Clive Adams

Consultant Curator: Art and Ecology

Clive Adams

Photo: Giuseppe La Spada


Interested in collaborating? Please email, particularly younger curators and artists wishing to engage the public with environmental issues.

CCANW: 2006-19

The Centre for Contemporary Art and the Natural World (CCANW) first operated from a Project Space in Haldon Forest Park in 2006, from which time it was supported by Arts Council England. Its programme of exhibitions and activities ranged from promoting the use of sustainably grown local timber in architecture, to an exploration of the environmental impact of the fashion industry, and also showed the work of artists such as the Harrison Studio, Lucy Orta and David Nash. Since then, in adapting to recent challenges, including the loss of staff and building in 2014, CCANW has increasingly gained valuable experience of working with multiple partners.

Our 'Soil Culture' programme became the most significant UK contribution to the UN International Year of Soils' (2015). We have also been involved in several important International and transdisciplinary collaborations, notably the 'Science Walden' project, a collaboration with Ulsan National Institute of Science and Technology in South Korea, led for us by Dr Richard Povall of at Dartington Hall.

Clive Adams: 2020-22

'Our Living Soil' is a current project which will involve Clive working with the British Society of Soil Science and several Scottish partners, linking COP26 (now postponed to 2021 because of COVID-19) with the World Congress of Soil Science in Glasgow in 2022. The delegation of UK curators and artists he was to lead to meet colleagues in Italy in October has been cancelled because of the pandemic.

Currently, he is using extra time at home to work on an archive and book which will document the achievements of CCANW. He soon hopes to continue to build on his relationship with Bath Spa University, particularly in the fields of curating and environmental humanities, and to advise UNESCO's new Global Network of Water Museums.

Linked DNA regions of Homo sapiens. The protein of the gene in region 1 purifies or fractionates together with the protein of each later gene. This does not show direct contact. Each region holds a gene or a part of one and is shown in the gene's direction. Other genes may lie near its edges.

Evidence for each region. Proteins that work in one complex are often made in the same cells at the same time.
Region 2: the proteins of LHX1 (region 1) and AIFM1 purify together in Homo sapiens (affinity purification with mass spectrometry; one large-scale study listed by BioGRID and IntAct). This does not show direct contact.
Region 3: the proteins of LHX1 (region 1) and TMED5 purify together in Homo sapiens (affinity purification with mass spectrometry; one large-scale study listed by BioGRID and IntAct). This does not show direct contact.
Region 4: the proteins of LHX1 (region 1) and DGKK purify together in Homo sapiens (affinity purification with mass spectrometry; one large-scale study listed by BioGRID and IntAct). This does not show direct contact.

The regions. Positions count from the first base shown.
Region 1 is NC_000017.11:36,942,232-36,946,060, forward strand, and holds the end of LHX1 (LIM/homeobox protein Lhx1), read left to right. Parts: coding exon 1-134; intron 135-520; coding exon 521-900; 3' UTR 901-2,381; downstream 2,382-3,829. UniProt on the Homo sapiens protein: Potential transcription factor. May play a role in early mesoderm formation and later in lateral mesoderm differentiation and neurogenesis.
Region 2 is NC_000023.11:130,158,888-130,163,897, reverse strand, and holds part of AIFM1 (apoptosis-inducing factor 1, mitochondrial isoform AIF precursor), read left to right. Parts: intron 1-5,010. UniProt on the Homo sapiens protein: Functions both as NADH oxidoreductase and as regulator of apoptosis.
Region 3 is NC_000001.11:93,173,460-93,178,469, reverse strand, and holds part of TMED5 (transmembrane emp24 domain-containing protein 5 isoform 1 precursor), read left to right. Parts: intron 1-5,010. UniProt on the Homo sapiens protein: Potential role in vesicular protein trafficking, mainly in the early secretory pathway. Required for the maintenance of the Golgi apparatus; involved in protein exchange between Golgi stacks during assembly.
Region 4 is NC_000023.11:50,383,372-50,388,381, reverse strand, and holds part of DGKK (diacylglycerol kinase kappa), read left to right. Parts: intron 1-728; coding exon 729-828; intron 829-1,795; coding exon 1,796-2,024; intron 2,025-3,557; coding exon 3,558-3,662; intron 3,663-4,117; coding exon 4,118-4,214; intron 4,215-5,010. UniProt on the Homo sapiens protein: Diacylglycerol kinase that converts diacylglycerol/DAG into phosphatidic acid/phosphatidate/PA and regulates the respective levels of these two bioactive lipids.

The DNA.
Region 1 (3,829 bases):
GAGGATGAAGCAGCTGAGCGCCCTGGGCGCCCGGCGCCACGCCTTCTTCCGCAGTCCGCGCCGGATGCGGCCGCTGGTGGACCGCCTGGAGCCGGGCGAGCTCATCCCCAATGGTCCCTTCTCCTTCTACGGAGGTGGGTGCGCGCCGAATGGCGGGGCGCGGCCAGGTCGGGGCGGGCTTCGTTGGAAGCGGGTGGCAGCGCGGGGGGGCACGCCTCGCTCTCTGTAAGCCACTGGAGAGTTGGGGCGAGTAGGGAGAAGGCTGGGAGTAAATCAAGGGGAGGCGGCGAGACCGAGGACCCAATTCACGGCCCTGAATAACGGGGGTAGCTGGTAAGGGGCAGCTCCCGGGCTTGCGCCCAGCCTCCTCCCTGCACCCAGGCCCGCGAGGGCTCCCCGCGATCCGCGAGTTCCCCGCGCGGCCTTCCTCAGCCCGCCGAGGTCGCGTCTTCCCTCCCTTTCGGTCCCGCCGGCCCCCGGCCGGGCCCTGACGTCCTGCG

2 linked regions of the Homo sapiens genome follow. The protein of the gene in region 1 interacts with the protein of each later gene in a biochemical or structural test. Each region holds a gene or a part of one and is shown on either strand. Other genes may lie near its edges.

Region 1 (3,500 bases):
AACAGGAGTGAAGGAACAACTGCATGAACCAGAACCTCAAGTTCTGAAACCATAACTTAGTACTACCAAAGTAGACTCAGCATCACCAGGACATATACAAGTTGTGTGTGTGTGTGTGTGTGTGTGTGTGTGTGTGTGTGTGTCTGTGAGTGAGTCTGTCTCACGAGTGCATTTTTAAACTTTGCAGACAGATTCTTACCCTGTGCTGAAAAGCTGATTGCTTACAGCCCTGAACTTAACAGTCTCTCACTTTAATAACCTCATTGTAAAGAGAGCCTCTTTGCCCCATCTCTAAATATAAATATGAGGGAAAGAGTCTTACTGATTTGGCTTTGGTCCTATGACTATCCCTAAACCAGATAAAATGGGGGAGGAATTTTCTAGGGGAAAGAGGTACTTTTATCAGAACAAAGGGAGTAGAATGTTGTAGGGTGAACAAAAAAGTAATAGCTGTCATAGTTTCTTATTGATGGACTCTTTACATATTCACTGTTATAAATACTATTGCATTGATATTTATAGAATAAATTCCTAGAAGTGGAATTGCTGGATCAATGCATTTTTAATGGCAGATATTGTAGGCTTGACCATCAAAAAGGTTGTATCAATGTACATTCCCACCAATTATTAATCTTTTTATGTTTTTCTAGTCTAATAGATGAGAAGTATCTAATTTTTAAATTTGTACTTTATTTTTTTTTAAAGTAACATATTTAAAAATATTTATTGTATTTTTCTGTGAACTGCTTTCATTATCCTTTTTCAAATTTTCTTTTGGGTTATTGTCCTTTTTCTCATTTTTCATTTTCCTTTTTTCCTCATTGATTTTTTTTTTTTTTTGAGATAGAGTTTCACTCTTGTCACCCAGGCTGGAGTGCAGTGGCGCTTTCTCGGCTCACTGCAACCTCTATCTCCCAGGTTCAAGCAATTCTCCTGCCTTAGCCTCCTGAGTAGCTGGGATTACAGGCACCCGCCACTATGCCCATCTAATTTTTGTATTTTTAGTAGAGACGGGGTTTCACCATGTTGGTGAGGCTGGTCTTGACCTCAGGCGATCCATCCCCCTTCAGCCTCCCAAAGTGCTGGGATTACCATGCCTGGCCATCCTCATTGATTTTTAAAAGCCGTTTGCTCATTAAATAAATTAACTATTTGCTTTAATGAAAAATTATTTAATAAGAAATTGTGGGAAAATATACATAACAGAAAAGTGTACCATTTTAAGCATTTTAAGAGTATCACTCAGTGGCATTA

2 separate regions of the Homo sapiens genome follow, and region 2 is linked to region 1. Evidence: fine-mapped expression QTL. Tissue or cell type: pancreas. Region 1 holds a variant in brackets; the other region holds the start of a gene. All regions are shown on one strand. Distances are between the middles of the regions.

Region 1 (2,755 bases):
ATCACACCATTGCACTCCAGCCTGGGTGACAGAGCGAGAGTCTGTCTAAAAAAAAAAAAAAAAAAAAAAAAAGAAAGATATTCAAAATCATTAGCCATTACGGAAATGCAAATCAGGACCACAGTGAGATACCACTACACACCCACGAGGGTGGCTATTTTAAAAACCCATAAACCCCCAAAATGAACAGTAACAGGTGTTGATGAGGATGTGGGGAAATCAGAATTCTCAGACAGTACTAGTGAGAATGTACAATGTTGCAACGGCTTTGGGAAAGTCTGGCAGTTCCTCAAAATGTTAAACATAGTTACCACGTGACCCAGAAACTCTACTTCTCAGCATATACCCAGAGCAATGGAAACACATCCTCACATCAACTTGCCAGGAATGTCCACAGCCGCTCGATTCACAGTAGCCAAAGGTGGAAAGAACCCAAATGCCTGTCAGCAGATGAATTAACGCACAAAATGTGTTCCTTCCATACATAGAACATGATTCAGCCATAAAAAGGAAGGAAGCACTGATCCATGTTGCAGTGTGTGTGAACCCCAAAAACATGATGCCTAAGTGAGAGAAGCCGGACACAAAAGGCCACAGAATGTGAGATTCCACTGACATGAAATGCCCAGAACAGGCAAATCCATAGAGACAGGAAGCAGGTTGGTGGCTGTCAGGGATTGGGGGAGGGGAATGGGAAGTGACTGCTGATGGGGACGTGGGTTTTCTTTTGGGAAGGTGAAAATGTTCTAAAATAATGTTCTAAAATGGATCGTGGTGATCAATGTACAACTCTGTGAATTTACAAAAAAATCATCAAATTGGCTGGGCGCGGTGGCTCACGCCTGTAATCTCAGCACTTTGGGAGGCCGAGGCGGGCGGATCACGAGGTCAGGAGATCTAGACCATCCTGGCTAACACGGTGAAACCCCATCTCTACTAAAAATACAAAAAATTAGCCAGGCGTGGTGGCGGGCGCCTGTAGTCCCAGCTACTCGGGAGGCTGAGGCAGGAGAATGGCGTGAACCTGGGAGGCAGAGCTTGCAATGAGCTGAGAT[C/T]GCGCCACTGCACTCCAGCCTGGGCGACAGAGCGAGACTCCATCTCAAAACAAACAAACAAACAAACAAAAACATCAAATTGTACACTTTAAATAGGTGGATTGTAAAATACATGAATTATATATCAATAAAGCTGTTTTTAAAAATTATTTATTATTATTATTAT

Clive Adams: a brief biography

There is now increasing recognition of the important role that the Arts play in deepening humanity's understanding of the special responsibilities we have within Nature.

Arnolfini, Bristol (1974-79)

Clive was gallery co-ordinator at Arnolfini, Bristol (1974-79), then the largest contemporary arts complex outside of London. He initiated and hosted a series of major exhibitions including Martin Parr, ‘Artists Over Land’, Howard Hodgkin (1975), Jan Dibbets, Richard Long (1976), Robert Smithson (1977) and Carel Visser, Boyd Webb (1978).

Mostyn Art Gallery (1979-85)

As director of Mostyn Art Gallery (1979-85) he establishing it as Wales’s leading public exhibition space. Particular major exhibitions included Barry Flanagan, Edward Hopper (1981), J D Innes, Augustus John and Derwent Lees (1982) and David Nash (1983). For the exhibition ‘Turner in Wales’ (1984) the gallery was given a Prince of Wales Award.

Fabian Carlsson Gallery (1985-89)

He returned to London as managing director of Fabian Carlsson Gallery (1985-89), dealing in international contemporary and modern art, including works by De Kooning, Miro, Picasso, Rauschenberg and Warhol. He took particular responsibility for the work of Andy Goldsworthy and was closely involved in his projects in Japan and at the North Pole.

Independent Work (1989-2006)

In Britain, he compiled the catalogue raisonnés of Andy Goldsworthy’s photographs (1989) and Peter Randall-Page’s sculpture (1992) for the Henry Moore Centre of the Study of Sculpture. In Japan, he co-ordinated the exhibition ‘Sun, Wind and Rain:the Awakening of British Landscape Painting’ (1992) with major loans from the Tate Gallery and other national collections. He was a commissioner of Korea’s first international biennale (1995), responsible for selecting work from the Middle East and African countries.

Other exhibitions that he independently curated include ‘Love, Labour and Loss: 300 Years of British Livestock Farming in Art’, commissioned by Carlisle City Council for showings in Carlisle and Exeter (2002) and ‘The Impossible View?’ for The Lowry, the latter winning the Museums and Heritage Award for best UK temporary exhibition of 2003. A second major exhibition ‘The Art of White’ was curated for The Lowry in 2006.

CCANW (2006-20)

Having become increasingly concerned with environmental issues, from 2001 he explored several options to establish the Centre for Contemporary Art and the Natural World in Devon. In 2006 CCANW entered into a new partnership with the Forestry Commission in Haldon Forest Park nr. Exeter. Moving its base to the University of Exeter, from 2014-16 it delivered the ‘Soil Culture’ project. CCANW worked closely on the ‘Science Walden’ project with, based at the Dartington Hall Estate in Devon 2016-19.